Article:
Since jQuery stores this as an array, we can take advantage of it. To get the first table row:

var firstRow=$(tRows[0]);

To get the last element (:last),

var lastRow = $(tRows[tRows.length - 1]);

Or to get any nth row (:eq(n)),

var nRow=$(tRows[n]);


SQL: Comma Delimited List

I’ve never seen this way of creating a comma delimited list in SQL before and don’t want to loose the logic.

        SELECT  ',' + aat.AccessTokenCode
        FROM AssetAccessToken aat
        WHERE aat.AssetID = a.AssetID
        GROUP BY aat.AccessTokenCode
        FOR XML PATH ('')
    ), 1, 1, ''
) as 'AssetAccessTokens'

Conditional JavaScript in MVC Razor Statement

I had an odd case where the Model for a MVC Razor page may or may not be null.   If data exists we need to do some extra javascript on the page that doesn’t get run at any other time.   I had problems figuring out how to check for a “null” Model using javascript.   This StackOverflow post had the example that finally showed me a nice elegant way of writing my code.  Here is another SO post with additional information that uses the <text> option.

    var jsonData = null;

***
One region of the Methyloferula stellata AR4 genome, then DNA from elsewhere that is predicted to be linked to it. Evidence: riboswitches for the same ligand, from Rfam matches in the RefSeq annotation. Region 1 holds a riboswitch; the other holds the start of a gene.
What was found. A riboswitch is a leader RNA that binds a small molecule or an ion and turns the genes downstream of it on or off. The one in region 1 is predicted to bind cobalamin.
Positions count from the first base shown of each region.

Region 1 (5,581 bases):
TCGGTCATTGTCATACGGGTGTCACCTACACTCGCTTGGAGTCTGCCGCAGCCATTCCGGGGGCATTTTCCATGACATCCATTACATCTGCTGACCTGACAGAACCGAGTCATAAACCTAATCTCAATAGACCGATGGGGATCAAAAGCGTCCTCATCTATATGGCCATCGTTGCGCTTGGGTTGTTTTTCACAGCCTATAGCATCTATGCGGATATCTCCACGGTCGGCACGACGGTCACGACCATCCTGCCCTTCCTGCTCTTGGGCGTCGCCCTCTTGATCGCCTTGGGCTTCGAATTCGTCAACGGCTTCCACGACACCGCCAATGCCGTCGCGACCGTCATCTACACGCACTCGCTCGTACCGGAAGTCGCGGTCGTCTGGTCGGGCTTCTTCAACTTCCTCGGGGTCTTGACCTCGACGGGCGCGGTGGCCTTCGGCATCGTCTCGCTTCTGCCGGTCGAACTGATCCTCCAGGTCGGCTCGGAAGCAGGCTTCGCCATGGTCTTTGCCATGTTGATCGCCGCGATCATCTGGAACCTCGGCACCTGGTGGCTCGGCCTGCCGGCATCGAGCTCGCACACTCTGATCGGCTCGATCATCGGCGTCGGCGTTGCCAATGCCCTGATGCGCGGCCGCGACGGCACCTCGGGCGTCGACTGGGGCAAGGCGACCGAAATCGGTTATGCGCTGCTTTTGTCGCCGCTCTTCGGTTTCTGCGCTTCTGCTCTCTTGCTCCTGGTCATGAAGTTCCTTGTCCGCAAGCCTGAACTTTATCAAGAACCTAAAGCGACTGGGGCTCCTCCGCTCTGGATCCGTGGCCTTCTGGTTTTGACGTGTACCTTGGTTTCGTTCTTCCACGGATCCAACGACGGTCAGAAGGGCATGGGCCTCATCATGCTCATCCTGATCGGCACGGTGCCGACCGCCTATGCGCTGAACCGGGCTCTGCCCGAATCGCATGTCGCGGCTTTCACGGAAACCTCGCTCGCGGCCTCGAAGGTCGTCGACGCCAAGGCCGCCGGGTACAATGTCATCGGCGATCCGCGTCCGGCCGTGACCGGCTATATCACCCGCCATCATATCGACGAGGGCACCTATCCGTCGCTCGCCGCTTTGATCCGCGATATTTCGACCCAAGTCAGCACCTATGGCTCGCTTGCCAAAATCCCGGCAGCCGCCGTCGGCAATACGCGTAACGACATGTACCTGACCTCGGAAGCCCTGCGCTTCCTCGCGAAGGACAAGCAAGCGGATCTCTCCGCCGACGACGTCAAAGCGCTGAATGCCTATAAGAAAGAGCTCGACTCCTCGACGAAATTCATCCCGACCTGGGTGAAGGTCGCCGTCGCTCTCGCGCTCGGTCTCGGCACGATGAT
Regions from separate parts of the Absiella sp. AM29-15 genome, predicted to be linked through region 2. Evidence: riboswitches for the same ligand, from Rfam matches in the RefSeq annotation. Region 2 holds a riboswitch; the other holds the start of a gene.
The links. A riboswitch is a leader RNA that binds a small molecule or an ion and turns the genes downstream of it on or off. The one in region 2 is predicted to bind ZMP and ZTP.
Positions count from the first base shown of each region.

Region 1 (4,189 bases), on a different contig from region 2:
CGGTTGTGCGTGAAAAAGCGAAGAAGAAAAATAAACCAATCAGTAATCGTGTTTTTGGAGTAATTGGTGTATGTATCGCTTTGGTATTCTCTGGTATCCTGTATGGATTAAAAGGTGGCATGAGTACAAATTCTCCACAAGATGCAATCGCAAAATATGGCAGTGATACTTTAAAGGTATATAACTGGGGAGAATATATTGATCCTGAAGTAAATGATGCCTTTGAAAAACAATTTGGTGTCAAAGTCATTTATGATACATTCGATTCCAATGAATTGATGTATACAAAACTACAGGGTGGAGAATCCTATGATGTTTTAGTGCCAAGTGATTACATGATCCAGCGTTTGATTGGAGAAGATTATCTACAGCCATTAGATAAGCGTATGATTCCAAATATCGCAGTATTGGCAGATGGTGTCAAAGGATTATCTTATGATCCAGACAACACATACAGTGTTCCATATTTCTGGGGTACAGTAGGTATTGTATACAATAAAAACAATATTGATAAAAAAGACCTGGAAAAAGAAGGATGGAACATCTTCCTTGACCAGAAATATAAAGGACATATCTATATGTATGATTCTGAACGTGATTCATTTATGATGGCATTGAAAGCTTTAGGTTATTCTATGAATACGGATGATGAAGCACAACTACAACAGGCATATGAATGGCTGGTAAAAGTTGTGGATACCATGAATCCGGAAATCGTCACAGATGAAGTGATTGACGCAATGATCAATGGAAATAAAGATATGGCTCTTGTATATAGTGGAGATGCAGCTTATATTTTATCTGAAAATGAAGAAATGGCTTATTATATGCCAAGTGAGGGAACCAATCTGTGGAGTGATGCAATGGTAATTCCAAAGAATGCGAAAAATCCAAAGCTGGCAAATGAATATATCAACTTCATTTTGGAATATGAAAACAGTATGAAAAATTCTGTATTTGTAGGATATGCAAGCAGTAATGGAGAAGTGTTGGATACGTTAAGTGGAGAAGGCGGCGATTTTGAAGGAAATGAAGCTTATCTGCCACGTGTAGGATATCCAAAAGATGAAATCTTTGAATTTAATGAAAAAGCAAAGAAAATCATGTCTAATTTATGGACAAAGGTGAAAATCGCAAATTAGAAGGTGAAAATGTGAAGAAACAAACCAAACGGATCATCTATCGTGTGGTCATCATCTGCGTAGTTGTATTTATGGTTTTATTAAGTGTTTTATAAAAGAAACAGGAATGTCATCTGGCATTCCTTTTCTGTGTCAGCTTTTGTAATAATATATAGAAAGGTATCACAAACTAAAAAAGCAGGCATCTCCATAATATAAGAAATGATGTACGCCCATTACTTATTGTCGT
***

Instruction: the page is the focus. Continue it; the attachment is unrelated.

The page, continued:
@if(Model != null)

    koVM = new ScheduledEmailVM(jsonData);
    ko.applyBindings(koVM , document.getElementById("ko_div_id"));

Bootstrap Modal Scrolling issue

We have a complex knockout page where we have a Bootstrap Modal that opens up and then we open a simple BootstrapDialog modal on top of it.   When the BootstrapDialog modal is closed the initial Modal will no longer scroll with the page.   The solution that worked for me was as simple as this.  If this solution doesn’t work there were a few more complex solutions on the referenced page.

.modal { overflow: auto !important; }

Code Credit goes to jofftiquez on Github

Embedding a Google Font

When working on websites there are occasions when the designers give you a design with some crazy fonts.  These look awesome but designers usually just reference the Google Font api website.  This is great for them but can degrade the performance of your website.  We prefer to download the fonts and run them locally.  Because I don’t do this very often I actually had to try to figure it out again.  It took a half hour to figure out so I need to write it down for next time!

When you download a webfont from Google Fonts it only gives you the .tff file.  This is useful when running on my machine but not so useful when trying to embed it into a website.

To embed it first download the .tff file from Google.